and then back down with a stop at carpinteria to see more family friends, adding up to more sugar and caffeine and then some sushi. then, home, to walk around santa monica for a few hours and catch up even more.
(note: we have mice, and the dog has been chasing them all night. now she closed in to sleep and I am in the kitchen, and I just heard some weird noises behind me and saw TWO mice run across the floor. it's really creepy, but now I know for sure that she wasn't hallucinating all night.)
I worked all week and then went away for the weekend and then worked today (1-9), so there has been very little breathing room. there still won't be in the next few weeks, and I guess I understand now how the semester went so fast, because when you're doing something nearly every minute a sort of compression seems to occur. I'm pretty sure it's for the best (even though I have yet to go to the gym or to email people about internships, let alone dwell more on my classes for next semester. and these are superficial things compared to what I suspect I should truly be confronting, all those niggling little thoughts about people and happiness and life goals. sometimes it seems like my mind is constantly running away from itself.)
at least work was quiet today, so I got to read all of the opus cartoons (and was told by a customer that he could never understand comics, it was always - in his opinion - the left-brainers who were into those sorts of things. they also, he added, liked science fiction. this is not my favorite type of customer, but they do exist). I also started, and bought, "A Compact History of Infinity," which I am enjoying with the guilty sense that I should just go take Real Analysis (and all of its prerequisites) and not be the kind of person who reads popular science writing. Particularly when that writing is done by david foster wallace, author of a tome of fiction and some other stuff too, but certainly not the foremost expert in number theory (or epistemology, or analysis, or history, or any of the fields that he tries to give their full due). maybe I don't need to go take more classes; I know a lot of it already, from philosophy and calc and discrete, but it's interesting to see it all laid out with the concept of infinity as its center.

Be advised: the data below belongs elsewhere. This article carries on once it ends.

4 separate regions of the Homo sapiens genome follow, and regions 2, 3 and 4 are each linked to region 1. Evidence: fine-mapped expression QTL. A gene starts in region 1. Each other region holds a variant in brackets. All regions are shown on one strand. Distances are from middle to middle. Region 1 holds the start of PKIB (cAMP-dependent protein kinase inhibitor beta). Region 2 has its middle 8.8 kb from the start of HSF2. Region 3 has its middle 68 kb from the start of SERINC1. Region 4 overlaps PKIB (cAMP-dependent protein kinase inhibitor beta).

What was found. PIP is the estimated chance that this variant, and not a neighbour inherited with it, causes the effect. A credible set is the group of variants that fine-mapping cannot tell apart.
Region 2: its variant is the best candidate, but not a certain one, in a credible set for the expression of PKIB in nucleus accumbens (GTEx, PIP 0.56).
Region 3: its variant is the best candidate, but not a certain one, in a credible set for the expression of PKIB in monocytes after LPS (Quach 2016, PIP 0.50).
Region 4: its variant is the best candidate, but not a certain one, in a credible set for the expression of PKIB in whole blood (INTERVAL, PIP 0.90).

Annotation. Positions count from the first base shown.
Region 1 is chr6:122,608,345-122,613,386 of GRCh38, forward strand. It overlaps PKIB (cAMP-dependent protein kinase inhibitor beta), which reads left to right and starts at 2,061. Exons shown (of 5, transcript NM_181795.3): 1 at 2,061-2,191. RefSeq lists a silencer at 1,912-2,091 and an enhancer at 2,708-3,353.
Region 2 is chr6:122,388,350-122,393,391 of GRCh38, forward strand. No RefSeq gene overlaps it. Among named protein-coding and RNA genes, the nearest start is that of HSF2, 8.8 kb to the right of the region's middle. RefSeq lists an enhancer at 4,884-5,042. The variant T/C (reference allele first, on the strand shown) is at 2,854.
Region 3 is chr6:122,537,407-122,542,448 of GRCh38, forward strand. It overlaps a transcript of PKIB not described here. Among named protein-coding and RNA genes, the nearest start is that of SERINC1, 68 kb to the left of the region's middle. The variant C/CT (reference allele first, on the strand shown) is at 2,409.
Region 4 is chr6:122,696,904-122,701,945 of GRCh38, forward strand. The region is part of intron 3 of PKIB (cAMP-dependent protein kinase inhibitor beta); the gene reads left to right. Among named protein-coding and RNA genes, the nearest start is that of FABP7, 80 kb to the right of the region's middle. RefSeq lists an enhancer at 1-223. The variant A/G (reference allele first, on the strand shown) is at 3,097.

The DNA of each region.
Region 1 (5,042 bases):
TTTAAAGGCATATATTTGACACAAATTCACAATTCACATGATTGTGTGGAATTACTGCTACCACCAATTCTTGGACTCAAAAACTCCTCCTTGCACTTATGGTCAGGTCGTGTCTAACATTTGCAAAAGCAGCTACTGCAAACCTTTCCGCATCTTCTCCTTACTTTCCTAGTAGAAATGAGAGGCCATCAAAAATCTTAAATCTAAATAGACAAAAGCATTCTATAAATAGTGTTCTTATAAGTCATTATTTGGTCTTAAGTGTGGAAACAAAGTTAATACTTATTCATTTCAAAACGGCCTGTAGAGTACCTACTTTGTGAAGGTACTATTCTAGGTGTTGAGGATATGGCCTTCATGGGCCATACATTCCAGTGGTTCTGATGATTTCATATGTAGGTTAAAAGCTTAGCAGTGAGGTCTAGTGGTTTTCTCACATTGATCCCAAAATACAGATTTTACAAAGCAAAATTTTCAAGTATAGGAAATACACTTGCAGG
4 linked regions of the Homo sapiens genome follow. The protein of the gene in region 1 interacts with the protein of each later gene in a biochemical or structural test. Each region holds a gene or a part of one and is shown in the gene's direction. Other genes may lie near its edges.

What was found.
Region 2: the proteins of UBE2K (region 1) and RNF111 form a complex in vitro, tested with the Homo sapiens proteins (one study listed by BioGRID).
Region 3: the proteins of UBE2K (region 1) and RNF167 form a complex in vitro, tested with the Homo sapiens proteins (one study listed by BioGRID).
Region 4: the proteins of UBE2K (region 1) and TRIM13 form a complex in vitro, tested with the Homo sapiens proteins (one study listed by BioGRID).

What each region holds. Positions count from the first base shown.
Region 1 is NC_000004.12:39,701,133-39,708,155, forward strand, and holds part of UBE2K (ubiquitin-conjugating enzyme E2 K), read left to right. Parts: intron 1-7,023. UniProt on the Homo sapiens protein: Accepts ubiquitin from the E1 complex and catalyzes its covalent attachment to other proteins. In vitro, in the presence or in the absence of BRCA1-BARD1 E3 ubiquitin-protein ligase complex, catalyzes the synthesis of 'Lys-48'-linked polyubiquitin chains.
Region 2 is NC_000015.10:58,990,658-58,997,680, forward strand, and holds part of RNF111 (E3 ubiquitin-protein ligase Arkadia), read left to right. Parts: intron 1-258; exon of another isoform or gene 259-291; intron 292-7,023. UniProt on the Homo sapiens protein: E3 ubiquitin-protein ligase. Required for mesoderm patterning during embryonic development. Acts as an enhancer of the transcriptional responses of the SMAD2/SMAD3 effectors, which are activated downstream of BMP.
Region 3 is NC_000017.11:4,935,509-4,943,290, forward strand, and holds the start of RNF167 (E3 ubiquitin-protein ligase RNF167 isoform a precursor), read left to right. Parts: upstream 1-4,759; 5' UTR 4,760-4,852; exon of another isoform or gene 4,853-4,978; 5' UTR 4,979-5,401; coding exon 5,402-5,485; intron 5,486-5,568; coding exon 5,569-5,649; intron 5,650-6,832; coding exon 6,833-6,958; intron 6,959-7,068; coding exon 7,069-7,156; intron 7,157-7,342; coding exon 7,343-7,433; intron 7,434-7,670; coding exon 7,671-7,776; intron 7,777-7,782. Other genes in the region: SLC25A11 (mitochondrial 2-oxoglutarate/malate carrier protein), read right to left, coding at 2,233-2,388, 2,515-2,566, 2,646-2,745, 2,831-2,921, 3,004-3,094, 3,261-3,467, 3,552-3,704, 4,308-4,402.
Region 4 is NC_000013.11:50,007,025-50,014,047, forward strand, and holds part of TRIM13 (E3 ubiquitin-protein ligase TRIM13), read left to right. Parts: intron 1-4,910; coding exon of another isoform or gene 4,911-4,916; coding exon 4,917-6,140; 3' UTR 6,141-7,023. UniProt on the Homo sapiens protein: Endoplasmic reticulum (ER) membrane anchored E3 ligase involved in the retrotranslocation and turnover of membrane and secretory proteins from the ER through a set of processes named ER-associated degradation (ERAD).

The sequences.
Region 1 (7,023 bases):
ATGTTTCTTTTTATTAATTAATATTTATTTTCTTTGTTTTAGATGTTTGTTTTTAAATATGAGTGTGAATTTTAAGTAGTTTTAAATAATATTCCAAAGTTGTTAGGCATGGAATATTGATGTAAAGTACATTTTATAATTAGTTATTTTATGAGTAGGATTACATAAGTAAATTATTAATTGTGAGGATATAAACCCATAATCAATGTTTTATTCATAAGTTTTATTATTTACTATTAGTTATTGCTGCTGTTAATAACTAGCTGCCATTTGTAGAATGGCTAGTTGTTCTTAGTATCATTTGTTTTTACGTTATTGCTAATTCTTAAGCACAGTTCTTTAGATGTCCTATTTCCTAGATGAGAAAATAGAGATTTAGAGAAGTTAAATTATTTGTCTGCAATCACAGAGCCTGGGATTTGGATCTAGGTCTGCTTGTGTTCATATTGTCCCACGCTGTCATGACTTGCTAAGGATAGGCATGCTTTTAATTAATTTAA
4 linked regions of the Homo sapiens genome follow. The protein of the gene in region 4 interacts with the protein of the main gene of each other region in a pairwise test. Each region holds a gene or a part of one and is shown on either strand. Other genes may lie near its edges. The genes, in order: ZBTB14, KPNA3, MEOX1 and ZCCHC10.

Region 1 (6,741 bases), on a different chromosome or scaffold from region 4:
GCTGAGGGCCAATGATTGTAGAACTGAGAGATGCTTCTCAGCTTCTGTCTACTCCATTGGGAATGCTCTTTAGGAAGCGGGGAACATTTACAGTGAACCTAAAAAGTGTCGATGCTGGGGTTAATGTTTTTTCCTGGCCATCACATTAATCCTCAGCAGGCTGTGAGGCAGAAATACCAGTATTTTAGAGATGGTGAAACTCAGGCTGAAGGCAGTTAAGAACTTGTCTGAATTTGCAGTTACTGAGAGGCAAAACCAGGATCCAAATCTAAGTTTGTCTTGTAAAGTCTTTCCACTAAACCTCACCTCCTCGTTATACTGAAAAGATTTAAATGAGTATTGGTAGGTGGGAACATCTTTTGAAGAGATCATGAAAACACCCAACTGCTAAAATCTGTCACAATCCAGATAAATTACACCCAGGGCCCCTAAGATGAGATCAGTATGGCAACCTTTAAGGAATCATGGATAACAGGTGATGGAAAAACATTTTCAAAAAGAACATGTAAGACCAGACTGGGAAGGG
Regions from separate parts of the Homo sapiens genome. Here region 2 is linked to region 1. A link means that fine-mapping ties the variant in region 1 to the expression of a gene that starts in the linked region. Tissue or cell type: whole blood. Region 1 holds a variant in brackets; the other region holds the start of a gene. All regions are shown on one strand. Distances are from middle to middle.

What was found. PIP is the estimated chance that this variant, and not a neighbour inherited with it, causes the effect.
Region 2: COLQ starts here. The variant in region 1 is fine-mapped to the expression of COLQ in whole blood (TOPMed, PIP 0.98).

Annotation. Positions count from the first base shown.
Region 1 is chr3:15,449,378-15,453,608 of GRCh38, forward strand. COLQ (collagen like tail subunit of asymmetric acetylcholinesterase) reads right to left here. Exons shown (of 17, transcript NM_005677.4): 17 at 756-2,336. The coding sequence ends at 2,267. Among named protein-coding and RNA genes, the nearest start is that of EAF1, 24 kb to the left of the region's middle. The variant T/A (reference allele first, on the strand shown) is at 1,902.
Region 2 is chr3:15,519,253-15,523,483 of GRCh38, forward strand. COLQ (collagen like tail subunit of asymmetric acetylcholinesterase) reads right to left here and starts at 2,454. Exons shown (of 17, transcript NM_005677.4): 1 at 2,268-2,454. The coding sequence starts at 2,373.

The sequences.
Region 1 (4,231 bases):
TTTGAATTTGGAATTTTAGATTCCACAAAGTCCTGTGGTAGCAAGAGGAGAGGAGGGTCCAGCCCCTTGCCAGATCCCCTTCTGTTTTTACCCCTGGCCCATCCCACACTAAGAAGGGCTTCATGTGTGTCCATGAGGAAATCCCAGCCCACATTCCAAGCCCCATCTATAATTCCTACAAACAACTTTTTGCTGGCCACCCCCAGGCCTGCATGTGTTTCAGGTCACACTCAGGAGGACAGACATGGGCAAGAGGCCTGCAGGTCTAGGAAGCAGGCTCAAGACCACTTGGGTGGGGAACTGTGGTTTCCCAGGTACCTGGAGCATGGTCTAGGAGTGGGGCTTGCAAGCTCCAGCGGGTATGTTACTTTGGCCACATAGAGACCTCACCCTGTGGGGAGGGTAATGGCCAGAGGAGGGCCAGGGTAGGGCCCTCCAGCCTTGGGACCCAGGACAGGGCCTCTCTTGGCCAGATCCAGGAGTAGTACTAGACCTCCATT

a little something from wodehouse:
"In these days in which we live, when existence has become a thing of infinite complexity and fate, if it slips us a bit of goose with one hand, is pretty sure to give us the sleeve across the windpipe with the other, it is rarely that we find a human being who is unmixedly happy. Always the bitter will be blended with the sweet, and in this melange one can be reasonably certain that it is the former that will predominate.
A severe indictment of our modern civilization, but it can't say it didn't ask for it."